Sunflowers – Helianthus annuus


At early dawn, like soldiers in their places,
Rank upon rank the golden sunflowers stand;
Gazing toward the east with eager faces,
Waiting, until their god shall touch the land
To life and glory, longingly they wait,
Those voiceless watchers at the morning’s gate….


By Albert Bigelow Paine


This native of the Central and South Americas was first spread through North America in the 16th century becoming one of the most familiar of flowering plants in the garden. In the time of the Aztecs they were revered, worn on the heads of priestesses of the Temple of the Sun and carrying them in their hands.


In mythology a water nymph, named Clytis, was in love with Apollo, but it was an unrequited love. As a result she died of a broken heart, and was reborn as a sunflower. The sunflower since she pursued Apollo, as the sunflower follows the sun!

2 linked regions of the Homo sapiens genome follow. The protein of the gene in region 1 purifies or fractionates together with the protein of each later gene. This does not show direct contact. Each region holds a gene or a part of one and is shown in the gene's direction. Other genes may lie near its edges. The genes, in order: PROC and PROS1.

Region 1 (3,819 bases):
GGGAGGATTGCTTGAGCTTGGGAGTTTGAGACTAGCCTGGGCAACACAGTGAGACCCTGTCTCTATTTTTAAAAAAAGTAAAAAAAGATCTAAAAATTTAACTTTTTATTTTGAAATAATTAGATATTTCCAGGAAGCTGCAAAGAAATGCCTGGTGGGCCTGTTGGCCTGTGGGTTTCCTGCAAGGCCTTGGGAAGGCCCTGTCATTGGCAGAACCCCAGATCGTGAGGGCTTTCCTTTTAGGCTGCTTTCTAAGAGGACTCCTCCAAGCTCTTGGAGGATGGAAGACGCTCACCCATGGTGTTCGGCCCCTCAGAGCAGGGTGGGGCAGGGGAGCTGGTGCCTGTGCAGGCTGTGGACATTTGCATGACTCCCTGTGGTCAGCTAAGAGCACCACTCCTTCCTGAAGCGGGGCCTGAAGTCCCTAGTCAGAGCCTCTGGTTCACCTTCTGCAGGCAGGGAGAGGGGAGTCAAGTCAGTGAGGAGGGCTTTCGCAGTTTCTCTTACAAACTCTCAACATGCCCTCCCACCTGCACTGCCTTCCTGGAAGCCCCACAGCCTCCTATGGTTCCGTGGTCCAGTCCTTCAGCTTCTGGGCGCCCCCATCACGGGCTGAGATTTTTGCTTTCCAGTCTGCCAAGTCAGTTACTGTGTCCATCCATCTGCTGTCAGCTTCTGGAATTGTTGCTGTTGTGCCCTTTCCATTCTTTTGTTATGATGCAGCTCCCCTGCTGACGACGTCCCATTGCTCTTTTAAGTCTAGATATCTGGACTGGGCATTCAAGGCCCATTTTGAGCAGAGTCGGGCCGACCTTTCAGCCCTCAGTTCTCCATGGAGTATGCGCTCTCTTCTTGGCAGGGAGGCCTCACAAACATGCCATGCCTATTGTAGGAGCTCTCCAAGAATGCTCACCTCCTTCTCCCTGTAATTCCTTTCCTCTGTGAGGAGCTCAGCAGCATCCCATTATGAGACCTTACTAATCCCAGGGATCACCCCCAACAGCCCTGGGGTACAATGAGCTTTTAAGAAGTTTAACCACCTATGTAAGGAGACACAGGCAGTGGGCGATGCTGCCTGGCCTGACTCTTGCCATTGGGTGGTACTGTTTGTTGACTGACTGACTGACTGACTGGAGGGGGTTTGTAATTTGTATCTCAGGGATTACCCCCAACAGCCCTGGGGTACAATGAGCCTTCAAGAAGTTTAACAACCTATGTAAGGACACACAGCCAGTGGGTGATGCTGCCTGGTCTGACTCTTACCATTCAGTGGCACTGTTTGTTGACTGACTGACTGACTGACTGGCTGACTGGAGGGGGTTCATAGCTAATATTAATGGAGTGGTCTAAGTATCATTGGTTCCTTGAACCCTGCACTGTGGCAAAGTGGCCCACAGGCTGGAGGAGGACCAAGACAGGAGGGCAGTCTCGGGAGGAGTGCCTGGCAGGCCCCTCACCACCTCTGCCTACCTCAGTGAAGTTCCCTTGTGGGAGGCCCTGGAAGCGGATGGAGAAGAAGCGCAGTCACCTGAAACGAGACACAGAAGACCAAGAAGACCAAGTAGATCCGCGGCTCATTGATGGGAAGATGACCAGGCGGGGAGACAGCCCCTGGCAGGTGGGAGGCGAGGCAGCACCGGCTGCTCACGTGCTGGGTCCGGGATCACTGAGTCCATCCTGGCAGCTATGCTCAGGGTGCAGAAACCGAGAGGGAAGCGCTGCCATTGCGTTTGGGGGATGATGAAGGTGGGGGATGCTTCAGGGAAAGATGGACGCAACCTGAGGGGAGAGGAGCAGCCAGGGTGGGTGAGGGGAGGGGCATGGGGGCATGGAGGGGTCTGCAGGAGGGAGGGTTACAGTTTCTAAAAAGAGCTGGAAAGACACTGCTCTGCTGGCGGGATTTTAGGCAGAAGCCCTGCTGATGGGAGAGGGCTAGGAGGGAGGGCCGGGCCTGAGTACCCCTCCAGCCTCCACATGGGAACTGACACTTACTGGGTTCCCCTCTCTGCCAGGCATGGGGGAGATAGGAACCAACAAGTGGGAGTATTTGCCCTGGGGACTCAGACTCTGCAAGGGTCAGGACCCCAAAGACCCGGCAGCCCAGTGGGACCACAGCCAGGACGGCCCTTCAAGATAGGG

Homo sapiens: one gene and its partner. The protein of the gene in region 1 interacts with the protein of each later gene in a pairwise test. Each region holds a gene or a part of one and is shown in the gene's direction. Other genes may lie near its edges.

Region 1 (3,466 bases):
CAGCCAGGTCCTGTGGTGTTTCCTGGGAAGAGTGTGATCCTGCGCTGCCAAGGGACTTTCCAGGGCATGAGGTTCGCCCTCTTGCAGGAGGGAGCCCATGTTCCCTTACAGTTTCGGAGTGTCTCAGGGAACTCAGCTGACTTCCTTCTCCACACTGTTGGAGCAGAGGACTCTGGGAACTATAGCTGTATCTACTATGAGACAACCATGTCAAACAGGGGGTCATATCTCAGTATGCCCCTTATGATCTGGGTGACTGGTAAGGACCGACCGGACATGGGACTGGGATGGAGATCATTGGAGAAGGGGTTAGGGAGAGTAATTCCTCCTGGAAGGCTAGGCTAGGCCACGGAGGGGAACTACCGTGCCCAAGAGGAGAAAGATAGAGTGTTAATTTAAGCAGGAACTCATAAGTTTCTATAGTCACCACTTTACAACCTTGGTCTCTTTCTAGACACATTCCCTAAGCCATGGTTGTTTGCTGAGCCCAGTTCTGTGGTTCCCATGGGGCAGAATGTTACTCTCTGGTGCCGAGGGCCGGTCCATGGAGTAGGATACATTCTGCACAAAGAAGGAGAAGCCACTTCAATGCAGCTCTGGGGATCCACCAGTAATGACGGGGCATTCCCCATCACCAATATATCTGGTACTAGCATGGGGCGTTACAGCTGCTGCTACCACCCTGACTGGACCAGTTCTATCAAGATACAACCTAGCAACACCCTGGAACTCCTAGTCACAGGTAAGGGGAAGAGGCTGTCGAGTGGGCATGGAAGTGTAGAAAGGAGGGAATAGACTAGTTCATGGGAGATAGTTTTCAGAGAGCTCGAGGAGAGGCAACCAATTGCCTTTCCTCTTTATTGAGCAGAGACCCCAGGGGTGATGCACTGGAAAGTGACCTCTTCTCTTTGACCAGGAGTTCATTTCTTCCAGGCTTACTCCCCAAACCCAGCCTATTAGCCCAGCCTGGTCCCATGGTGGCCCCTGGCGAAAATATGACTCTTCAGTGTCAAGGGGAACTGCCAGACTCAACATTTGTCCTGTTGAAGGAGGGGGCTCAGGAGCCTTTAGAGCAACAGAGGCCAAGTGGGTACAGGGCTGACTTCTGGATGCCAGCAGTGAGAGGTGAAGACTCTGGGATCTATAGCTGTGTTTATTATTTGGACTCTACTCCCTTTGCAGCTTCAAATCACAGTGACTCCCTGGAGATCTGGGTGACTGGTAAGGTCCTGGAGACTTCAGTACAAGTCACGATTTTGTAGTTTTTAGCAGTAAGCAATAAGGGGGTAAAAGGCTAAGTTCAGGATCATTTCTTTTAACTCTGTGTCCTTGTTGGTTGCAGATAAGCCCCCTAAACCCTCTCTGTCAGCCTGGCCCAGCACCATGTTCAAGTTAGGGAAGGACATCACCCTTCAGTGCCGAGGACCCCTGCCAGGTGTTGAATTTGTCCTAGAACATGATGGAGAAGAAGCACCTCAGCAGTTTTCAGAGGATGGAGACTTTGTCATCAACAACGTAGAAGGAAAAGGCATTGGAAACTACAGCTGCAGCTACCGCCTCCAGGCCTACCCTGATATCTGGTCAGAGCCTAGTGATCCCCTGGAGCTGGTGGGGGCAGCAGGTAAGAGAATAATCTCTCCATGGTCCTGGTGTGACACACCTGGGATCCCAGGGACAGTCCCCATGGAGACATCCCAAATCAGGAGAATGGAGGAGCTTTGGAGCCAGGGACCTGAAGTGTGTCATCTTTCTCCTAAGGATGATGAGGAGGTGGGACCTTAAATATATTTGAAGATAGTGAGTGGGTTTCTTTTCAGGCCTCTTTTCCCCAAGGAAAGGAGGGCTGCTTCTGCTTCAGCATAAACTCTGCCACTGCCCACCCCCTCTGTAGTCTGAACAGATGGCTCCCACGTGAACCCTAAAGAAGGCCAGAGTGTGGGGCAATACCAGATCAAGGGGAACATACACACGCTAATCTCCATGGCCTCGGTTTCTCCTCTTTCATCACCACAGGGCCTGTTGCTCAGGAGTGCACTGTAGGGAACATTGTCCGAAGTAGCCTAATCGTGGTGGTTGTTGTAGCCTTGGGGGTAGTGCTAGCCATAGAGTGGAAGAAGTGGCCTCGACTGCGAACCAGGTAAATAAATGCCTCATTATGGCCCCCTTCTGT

For consumption the seed can be eaten out of hand, or included in baked goods, or pressed to obtain a very bright yellow oil. The oil compares with olive oil for healthful eating! The seeds may be roasted and then steeped into an agreeable drink.


The seeds are diuretic, and expectorant. They have been utilized in the treatment of bronchial and pulmonary problems (i.e. coughs and colds, or whooping cough). In Turkey and Persia they have utilized a tincture from the seed and ‘rectified spirit’ of wine to treat fevers and ague.


All parts are useable, with the leaves used as animal feed or as an herbal tobacco, the stalks having a fiber used in making paper, and the flowers petals may be used for dye. It is the state flower of Kansas; and one of the city flowers of Kitayushu, Japan. The sunflower is also used to symbolize the Vegan Society and of green ideology.

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